Friday, May 17, is the School Day from 9 a.m. – 2 p.m. While the public is allowed, the day is geared towards area students and homeschoolers. Stations are scattered throughout the camp where children can try their hand at 18th Century Games, join the French Marines or British Militia, speak with a voyageur, look at actual 18th Century artifacts, and observe tradesmen such as blacksmiths, tinsmiths, silversmiths and woodworkers, as well as other activities. New this year, and just for the School Day, is Wisconsin Folk Singer David HB Drake, who will perform a variation of his “Gather by the Waters” presentation at 11 a.m., noon, and 1 p.m., and Riveredge Nature Center, who will offer canoe paddling lessons (on land), as well as a look through a microscope at what resides in the Milwaukee River, which runs around the park.
The weekend is open to the public, and visitors are encouraged to park at U-Haul Moving & Storage, located at 835 E. Green Bay Rd. in Saukville, and take the shuttle to the event, as there is only limited disabled and motorcycle parking on site. Saturday hours are 9 a.m. – 5 p.m., with Opening Colors at 10 a.m., Mini-Militia and Marine Drills for kids at 11 a.m., a Kid’s Tactical at 2:30 p.m., 1776 Drilling with Lauzun’s Legion at 4 p.m., and more. Sunday hours are 10 a.m – 4 p.m., with Opening Colors at 11 a.m., an F&I Tactical at 1 p.m., a Cannon Demo at 2 p.m., and more.
Also new this year is a collaboration with the Ozaukee County Historical Society and their 5th Annual WWII Event, Metz: The City That Wouldn't Surrender, at Pioneer Village in Saukville, which takes place the same weekend as the Crossroads Rendezvous. Programs for each event will offer $1 off an adult entry to the other event, so hang on to those programs!
The Crossroads Rendezvous is hosted by the Saukville Area Historical Society, a 501(c)(3) organization, and made possible through a Tourism Grant from the Saukville Chamber of Commerce, as well as the generous sponsorship of these local businesses: Port Washington State Bank, Charter Steel, FPZ, Inc., Backwoods Tin & Copper, U-Haul Moving & Storage, Riversedge Restaurant, The Paperie, Mueller Heating & Cooling, and Saukville Feed Supply.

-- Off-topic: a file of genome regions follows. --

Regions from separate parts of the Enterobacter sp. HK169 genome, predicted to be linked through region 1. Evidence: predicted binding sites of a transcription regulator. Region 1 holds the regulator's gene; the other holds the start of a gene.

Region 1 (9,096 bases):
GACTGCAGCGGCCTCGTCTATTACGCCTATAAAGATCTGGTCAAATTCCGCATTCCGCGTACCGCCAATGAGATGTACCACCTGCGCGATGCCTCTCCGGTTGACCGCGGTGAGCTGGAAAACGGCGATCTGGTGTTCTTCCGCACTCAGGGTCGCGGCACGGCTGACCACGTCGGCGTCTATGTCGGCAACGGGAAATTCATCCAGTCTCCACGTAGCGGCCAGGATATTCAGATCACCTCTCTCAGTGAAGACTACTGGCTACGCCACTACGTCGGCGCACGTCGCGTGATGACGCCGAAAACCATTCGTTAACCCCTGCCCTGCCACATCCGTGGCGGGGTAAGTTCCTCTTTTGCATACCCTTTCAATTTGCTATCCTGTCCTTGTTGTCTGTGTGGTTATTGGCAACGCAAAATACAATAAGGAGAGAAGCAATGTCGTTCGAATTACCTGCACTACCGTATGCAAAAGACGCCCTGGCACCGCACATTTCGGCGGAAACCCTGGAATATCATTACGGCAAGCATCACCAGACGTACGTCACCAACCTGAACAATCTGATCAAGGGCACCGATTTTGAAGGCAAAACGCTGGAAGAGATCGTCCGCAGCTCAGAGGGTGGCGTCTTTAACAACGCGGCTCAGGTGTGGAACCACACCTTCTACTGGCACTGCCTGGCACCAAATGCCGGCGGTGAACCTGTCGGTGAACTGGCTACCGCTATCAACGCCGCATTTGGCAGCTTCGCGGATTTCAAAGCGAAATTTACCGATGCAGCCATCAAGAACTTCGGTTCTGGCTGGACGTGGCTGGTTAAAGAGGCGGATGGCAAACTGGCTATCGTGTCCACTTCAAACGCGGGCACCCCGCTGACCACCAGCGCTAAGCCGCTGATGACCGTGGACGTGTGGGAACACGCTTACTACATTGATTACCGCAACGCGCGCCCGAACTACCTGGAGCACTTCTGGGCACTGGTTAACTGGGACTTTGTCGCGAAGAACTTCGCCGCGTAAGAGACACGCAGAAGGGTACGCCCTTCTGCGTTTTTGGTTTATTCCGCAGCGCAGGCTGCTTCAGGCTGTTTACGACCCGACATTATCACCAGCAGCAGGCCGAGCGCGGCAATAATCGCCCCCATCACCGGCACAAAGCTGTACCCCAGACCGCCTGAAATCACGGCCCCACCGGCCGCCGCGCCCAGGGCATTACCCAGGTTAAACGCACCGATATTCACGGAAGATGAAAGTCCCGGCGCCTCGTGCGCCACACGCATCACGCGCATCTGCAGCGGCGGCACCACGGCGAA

By Mary Boyle
Helen Keller was born almost 140 years ago in Alabama. At the age of 18 months, she was stricken with an illness that took away both her sight and her hearing, thrusting her into a world of complete darkness. While there were schools for the blind, and braille had been invented 56 years before Helen was born, there was little known about how to help a person who was both deaf and blind. Luckily, Helen's parents were people of means, and they were able to find for a teacher for Helen when she was just 6 years old. Annie Sullivan, who was just 20 years old, herself, was able to finally give Helen the gift of communication. Helen wrote of this transformation at length in her autobiography, The Story of My Life, published in 1903, which the playwright William Gibson used as a basis for his Broadway production in 1959. Fifty years later, Helen's story is still touching audiences, still incredibly relevant, and the perfect production to end the First Stage Young Company season with. Don't miss your opportunity to see The Miracle Worker.
Directed by the amazing Matt Daniels, who is also the Director of Young Company, the award-winning training program for advanced high school actors at First Stage, The Miracle Worker is not only a testament to the human spirit, but a reminder that all people, regardless of their abilities, have value and deserve a chance to reach their potential; that our greatest teachers can be found in those we least expect; and, that good communication can overcome almost any obstacle.